Long-term catheterised individuals are at significant risk of developing catheter-associated urinary tract infections (CAUTIs), with up to 50% of patients experiencing recurrent episodes of catheter encrustation and blockage. Catheter blockage is a result of accumulation of carbonate apatite and struvite formed upon precipitation of ions within urine due to an infection-induced rise in pH. The aim of this study was to investigate the antimicrobial and anti-encrustation activities of tetrasodium ethylenediaminetetraacetic acid (tEDTA) to evaluate its potential efficacy in preventing CAUTIs and catheter blockages. The antimicrobial activity of tEDTA against uropathogens was assessed using time kill assays performed in artificial urine (AU). Crystallisation studies and in vitro bladder model assays were conducted to investigate the effect of tEDTA on struvite crystallisation and catheter blockage. tEDTA displayed bacteriostatic activity against Proteus mirabilis and prevented precipitation of ions in the AU. Crystallisation studies confirmed tEDTA inhibits struvite nucleation and growth via Mg2+ chelation with 7.63 mM tEDTA, equimolar to the concentration of divalent cations in AU, preventing the formation of crystalline deposits and blockage of Foley catheters for $168 h. The promising chelating abilities of low tEDTA concentrations could be exploited to inhibit encrustation and blockage of indwelling catheters. The fundamental research presented will inform our future development of an effective tEDTA-eluting catheter coating aimed at preventing catheter encrustation.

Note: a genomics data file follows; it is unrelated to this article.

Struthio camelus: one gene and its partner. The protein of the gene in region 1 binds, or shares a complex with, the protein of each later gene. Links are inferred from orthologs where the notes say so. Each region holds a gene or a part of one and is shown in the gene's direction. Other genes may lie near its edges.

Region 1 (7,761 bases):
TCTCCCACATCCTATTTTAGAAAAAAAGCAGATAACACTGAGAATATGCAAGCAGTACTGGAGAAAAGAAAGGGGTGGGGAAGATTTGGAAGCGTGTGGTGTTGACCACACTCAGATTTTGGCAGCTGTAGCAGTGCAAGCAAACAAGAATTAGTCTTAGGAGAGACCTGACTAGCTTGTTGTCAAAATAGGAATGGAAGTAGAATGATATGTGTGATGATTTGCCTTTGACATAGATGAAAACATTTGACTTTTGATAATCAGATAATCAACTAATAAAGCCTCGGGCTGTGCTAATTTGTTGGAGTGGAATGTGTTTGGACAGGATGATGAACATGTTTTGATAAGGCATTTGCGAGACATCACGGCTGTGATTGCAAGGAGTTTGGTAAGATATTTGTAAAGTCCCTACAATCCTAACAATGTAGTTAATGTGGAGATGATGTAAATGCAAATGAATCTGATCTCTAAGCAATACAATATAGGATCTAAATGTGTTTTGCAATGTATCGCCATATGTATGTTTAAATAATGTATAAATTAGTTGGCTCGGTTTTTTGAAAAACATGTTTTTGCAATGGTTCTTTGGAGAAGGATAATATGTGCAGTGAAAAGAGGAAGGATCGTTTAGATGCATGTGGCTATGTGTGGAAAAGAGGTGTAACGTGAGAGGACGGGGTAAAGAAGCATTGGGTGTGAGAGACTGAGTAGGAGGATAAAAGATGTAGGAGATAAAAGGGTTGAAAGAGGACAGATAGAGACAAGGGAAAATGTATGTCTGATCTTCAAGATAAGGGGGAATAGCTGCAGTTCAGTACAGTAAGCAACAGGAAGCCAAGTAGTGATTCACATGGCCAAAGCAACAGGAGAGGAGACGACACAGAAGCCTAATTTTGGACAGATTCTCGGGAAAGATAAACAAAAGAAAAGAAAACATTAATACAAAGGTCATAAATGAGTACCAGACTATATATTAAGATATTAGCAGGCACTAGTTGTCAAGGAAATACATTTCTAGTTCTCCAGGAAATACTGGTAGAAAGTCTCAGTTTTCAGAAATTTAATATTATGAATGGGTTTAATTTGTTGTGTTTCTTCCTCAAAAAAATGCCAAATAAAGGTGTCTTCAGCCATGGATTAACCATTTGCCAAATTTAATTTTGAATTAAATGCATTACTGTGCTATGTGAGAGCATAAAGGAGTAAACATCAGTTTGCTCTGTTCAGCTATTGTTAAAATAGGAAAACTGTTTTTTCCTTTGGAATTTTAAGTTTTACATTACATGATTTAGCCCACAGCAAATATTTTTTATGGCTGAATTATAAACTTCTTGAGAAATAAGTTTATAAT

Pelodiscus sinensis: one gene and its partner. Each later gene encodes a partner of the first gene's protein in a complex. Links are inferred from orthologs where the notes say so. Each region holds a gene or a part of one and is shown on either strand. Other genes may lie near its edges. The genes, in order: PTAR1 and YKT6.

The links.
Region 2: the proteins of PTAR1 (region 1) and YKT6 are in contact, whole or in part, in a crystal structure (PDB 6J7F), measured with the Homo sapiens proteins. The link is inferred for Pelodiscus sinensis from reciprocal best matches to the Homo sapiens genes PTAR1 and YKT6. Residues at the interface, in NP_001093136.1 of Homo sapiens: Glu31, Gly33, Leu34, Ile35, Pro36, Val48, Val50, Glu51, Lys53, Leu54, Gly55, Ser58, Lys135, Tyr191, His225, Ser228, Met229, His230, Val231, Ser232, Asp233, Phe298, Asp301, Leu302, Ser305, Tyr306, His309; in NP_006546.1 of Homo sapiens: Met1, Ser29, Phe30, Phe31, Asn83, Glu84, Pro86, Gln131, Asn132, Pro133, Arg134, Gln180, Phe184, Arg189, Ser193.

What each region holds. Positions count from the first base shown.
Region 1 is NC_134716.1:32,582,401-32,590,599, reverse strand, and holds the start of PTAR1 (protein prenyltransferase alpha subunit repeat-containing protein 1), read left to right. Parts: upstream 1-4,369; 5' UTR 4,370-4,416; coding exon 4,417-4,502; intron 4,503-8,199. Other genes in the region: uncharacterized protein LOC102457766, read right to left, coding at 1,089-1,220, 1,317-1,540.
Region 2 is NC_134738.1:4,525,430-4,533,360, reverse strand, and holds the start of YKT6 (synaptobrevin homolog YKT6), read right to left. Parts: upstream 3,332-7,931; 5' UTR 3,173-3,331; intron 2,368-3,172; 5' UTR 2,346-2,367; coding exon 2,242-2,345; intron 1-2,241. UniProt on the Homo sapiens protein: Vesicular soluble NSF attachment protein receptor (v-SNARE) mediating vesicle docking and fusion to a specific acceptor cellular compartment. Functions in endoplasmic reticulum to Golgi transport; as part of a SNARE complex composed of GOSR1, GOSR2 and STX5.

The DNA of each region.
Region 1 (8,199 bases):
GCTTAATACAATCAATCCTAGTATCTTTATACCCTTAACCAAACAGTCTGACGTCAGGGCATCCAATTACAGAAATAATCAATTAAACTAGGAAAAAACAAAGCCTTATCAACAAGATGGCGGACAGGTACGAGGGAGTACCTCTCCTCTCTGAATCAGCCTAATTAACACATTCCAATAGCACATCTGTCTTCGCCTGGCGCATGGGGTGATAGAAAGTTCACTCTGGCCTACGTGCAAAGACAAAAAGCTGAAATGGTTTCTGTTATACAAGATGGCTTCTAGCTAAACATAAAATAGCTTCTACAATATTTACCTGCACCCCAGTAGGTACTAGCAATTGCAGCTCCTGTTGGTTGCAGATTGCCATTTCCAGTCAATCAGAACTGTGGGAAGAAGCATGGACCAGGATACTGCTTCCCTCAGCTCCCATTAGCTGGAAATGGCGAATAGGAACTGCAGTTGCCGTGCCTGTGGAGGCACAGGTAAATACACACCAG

- urinary catheter